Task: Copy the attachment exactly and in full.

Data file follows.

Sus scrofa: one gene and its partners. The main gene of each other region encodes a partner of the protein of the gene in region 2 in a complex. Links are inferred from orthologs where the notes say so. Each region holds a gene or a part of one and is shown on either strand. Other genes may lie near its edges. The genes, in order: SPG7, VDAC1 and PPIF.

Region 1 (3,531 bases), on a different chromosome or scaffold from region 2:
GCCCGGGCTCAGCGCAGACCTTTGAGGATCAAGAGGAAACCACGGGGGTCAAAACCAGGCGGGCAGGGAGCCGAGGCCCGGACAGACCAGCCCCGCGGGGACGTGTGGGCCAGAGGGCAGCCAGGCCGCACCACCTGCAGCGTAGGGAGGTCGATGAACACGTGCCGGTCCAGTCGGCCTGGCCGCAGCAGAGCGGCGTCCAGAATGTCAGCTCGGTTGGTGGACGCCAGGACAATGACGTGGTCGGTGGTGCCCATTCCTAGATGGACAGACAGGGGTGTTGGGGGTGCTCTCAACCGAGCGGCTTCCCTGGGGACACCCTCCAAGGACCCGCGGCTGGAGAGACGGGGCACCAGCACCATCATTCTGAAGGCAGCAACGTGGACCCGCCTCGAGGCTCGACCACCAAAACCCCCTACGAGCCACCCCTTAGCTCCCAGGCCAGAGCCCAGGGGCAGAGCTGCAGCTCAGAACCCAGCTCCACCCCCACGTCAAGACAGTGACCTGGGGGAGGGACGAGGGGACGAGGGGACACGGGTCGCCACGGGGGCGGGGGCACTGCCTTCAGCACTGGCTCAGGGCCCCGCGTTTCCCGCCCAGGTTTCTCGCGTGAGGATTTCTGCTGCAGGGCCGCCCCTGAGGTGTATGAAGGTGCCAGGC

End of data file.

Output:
Sus scrofa: one gene and its partners. The main gene of each other region encodes a partner of the protein of the gene in region 2 in a complex. Links are inferred from orthologs where the notes say so. Each region holds a gene or a part of one and is shown on either strand. Other genes may lie near its edges. The genes, in order: SPG7, VDAC1 and PPIF.

Region 1 (3,531 bases), on a different chromosome or scaffold from region 2:
GCCCGGGCTCAGCGCAGACCTTTGAGGATCAAGAGGAAACCACGGGGGTCAAAACCAGGCGGGCAGGGAGCCGAGGCCCGGACAGACCAGCCCCGCGGGGACGTGTGGGCCAGAGGGCAGCCAGGCCGCACCACCTGCAGCGTAGGGAGGTCGATGAACACGTGCCGGTCCAGTCGGCCTGGCCGCAGCAGAGCGGCGTCCAGAATGTCAGCTCGGTTGGTGGACGCCAGGACAATGACGTGGTCGGTGGTGCCCATTCCTAGATGGACAGACAGGGGTGTTGGGGGTGCTCTCAACCGAGCGGCTTCCCTGGGGACACCCTCCAAGGACCCGCGGCTGGAGAGACGGGGCACCAGCACCATCATTCTGAAGGCAGCAACGTGGACCCGCCTCGAGGCTCGACCACCAAAACCCCCTACGAGCCACCCCTTAGCTCCCAGGCCAGAGCCCAGGGGCAGAGCTGCAGCTCAGAACCCAGCTCCACCCCCACGTCAAGACAGTGACCTGGGGGAGGGACGAGGGGACGAGGGGACACGGGTCGCCACGGGGGCGGGGGCACTGCCTTCAGCACTGGCTCAGGGCCCCGCGTTTCCCGCCCAGGTTTCTCGCGTGAGGATTTCTGCTGCAGGGCCGCCCCTGAGGTGTATGAAGGTGCCAGGC